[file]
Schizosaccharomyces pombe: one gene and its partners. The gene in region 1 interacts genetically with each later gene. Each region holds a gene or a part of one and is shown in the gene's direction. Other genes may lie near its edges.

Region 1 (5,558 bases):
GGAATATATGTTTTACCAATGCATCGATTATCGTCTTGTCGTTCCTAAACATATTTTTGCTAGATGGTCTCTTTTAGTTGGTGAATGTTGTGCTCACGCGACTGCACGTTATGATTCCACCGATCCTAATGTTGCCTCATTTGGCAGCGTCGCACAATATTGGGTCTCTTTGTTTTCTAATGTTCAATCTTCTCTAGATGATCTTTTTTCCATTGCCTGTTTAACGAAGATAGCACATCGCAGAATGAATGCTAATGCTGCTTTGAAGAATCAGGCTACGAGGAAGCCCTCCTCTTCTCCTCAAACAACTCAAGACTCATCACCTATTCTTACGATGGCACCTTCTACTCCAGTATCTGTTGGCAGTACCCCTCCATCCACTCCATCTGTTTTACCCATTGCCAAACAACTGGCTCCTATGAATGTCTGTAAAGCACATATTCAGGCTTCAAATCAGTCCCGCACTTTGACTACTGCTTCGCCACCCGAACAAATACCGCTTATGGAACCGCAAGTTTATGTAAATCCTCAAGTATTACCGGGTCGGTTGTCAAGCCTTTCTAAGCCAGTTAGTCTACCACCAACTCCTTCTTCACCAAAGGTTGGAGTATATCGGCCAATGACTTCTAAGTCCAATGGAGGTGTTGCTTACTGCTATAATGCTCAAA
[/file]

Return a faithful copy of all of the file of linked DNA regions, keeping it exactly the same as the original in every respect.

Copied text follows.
Schizosaccharomyces pombe: one gene and its partners. The gene in region 1 interacts genetically with each later gene. Each region holds a gene or a part of one and is shown in the gene's direction. Other genes may lie near its edges.

Region 1 (5,558 bases):
GGAATATATGTTTTACCAATGCATCGATTATCGTCTTGTCGTTCCTAAACATATTTTTGCTAGATGGTCTCTTTTAGTTGGTGAATGTTGTGCTCACGCGACTGCACGTTATGATTCCACCGATCCTAATGTTGCCTCATTTGGCAGCGTCGCACAATATTGGGTCTCTTTGTTTTCTAATGTTCAATCTTCTCTAGATGATCTTTTTTCCATTGCCTGTTTAACGAAGATAGCACATCGCAGAATGAATGCTAATGCTGCTTTGAAGAATCAGGCTACGAGGAAGCCCTCCTCTTCTCCTCAAACAACTCAAGACTCATCACCTATTCTTACGATGGCACCTTCTACTCCAGTATCTGTTGGCAGTACCCCTCCATCCACTCCATCTGTTTTACCCATTGCCAAACAACTGGCTCCTATGAATGTCTGTAAAGCACATATTCAGGCTTCAAATCAGTCCCGCACTTTGACTACTGCTTCGCCACCCGAACAAATACCGCTTATGGAACCGCAAGTTTATGTAAATCCTCAAGTATTACCGGGTCGGTTGTCAAGCCTTTCTAAGCCAGTTAGTCTACCACCAACTCCTTCTTCACCAAAGGTTGGAGTATATCGGCCAATGACTTCTAAGTCCAATGGAGGTGTTGCTTACTGCTATAATGCTCAAA